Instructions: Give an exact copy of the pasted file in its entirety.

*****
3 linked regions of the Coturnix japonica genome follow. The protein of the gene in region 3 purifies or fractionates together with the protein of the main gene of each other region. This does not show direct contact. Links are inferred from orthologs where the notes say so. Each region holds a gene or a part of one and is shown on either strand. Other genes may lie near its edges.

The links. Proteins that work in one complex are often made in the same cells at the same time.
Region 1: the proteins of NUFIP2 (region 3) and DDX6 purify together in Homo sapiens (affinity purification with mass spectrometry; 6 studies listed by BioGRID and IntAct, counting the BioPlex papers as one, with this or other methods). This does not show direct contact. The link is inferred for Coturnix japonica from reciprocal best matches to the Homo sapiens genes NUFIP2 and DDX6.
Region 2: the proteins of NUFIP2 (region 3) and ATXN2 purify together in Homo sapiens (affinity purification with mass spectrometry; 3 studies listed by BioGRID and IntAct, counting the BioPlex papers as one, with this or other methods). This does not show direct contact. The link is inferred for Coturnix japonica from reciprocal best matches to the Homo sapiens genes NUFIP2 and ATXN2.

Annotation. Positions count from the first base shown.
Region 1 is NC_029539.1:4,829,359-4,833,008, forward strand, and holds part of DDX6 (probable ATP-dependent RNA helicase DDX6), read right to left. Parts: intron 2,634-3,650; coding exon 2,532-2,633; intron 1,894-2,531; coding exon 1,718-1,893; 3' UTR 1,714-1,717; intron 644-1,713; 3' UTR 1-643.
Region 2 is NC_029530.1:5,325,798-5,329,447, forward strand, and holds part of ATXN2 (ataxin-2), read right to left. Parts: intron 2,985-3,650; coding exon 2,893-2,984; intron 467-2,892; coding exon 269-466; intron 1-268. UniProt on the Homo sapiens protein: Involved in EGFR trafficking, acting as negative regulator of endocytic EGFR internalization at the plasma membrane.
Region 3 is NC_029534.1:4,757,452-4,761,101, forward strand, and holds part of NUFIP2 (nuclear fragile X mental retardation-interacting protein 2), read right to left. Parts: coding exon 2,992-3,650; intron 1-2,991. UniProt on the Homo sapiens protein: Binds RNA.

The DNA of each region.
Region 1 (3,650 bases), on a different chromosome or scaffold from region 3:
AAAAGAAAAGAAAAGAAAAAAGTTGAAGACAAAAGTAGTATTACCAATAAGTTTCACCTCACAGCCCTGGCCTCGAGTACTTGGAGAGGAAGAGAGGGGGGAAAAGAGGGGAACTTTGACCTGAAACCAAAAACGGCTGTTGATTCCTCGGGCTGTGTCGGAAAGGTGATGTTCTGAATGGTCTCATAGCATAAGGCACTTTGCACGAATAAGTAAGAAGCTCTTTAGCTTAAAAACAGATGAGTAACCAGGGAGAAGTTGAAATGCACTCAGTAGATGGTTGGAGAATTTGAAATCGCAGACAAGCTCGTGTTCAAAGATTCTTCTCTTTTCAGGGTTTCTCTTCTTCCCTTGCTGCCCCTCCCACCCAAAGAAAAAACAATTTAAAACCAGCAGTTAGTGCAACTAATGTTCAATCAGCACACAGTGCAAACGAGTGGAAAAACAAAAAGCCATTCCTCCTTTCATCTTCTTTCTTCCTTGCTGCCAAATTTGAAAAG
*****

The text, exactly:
3 linked regions of the Coturnix japonica genome follow. The protein of the gene in region 3 purifies or fractionates together with the protein of the main gene of each other region. This does not show direct contact. Links are inferred from orthologs where the notes say so. Each region holds a gene or a part of one and is shown on either strand. Other genes may lie near its edges.

The links. Proteins that work in one complex are often made in the same cells at the same time.
Region 1: the proteins of NUFIP2 (region 3) and DDX6 purify together in Homo sapiens (affinity purification with mass spectrometry; 6 studies listed by BioGRID and IntAct, counting the BioPlex papers as one, with this or other methods). This does not show direct contact. The link is inferred for Coturnix japonica from reciprocal best matches to the Homo sapiens genes NUFIP2 and DDX6.
Region 2: the proteins of NUFIP2 (region 3) and ATXN2 purify together in Homo sapiens (affinity purification with mass spectrometry; 3 studies listed by BioGRID and IntAct, counting the BioPlex papers as one, with this or other methods). This does not show direct contact. The link is inferred for Coturnix japonica from reciprocal best matches to the Homo sapiens genes NUFIP2 and ATXN2.

Annotation. Positions count from the first base shown.
Region 1 is NC_029539.1:4,829,359-4,833,008, forward strand, and holds part of DDX6 (probable ATP-dependent RNA helicase DDX6), read right to left. Parts: intron 2,634-3,650; coding exon 2,532-2,633; intron 1,894-2,531; coding exon 1,718-1,893; 3' UTR 1,714-1,717; intron 644-1,713; 3' UTR 1-643.
Region 2 is NC_029530.1:5,325,798-5,329,447, forward strand, and holds part of ATXN2 (ataxin-2), read right to left. Parts: intron 2,985-3,650; coding exon 2,893-2,984; intron 467-2,892; coding exon 269-466; intron 1-268. UniProt on the Homo sapiens protein: Involved in EGFR trafficking, acting as negative regulator of endocytic EGFR internalization at the plasma membrane.
Region 3 is NC_029534.1:4,757,452-4,761,101, forward strand, and holds part of NUFIP2 (nuclear fragile X mental retardation-interacting protein 2), read right to left. Parts: coding exon 2,992-3,650; intron 1-2,991. UniProt on the Homo sapiens protein: Binds RNA.

The DNA of each region.
Region 1 (3,650 bases), on a different chromosome or scaffold from region 3:
AAAAGAAAAGAAAAGAAAAAAGTTGAAGACAAAAGTAGTATTACCAATAAGTTTCACCTCACAGCCCTGGCCTCGAGTACTTGGAGAGGAAGAGAGGGGGGAAAAGAGGGGAACTTTGACCTGAAACCAAAAACGGCTGTTGATTCCTCGGGCTGTGTCGGAAAGGTGATGTTCTGAATGGTCTCATAGCATAAGGCACTTTGCACGAATAAGTAAGAAGCTCTTTAGCTTAAAAACAGATGAGTAACCAGGGAGAAGTTGAAATGCACTCAGTAGATGGTTGGAGAATTTGAAATCGCAGACAAGCTCGTGTTCAAAGATTCTTCTCTTTTCAGGGTTTCTCTTCTTCCCTTGCTGCCCCTCCCACCCAAAGAAAAAACAATTTAAAACCAGCAGTTAGTGCAACTAATGTTCAATCAGCACACAGTGCAAACGAGTGGAAAAACAAAAAGCCATTCCTCCTTTCATCTTCTTTCTTCCTTGCTGCCAAATTTGAAAAG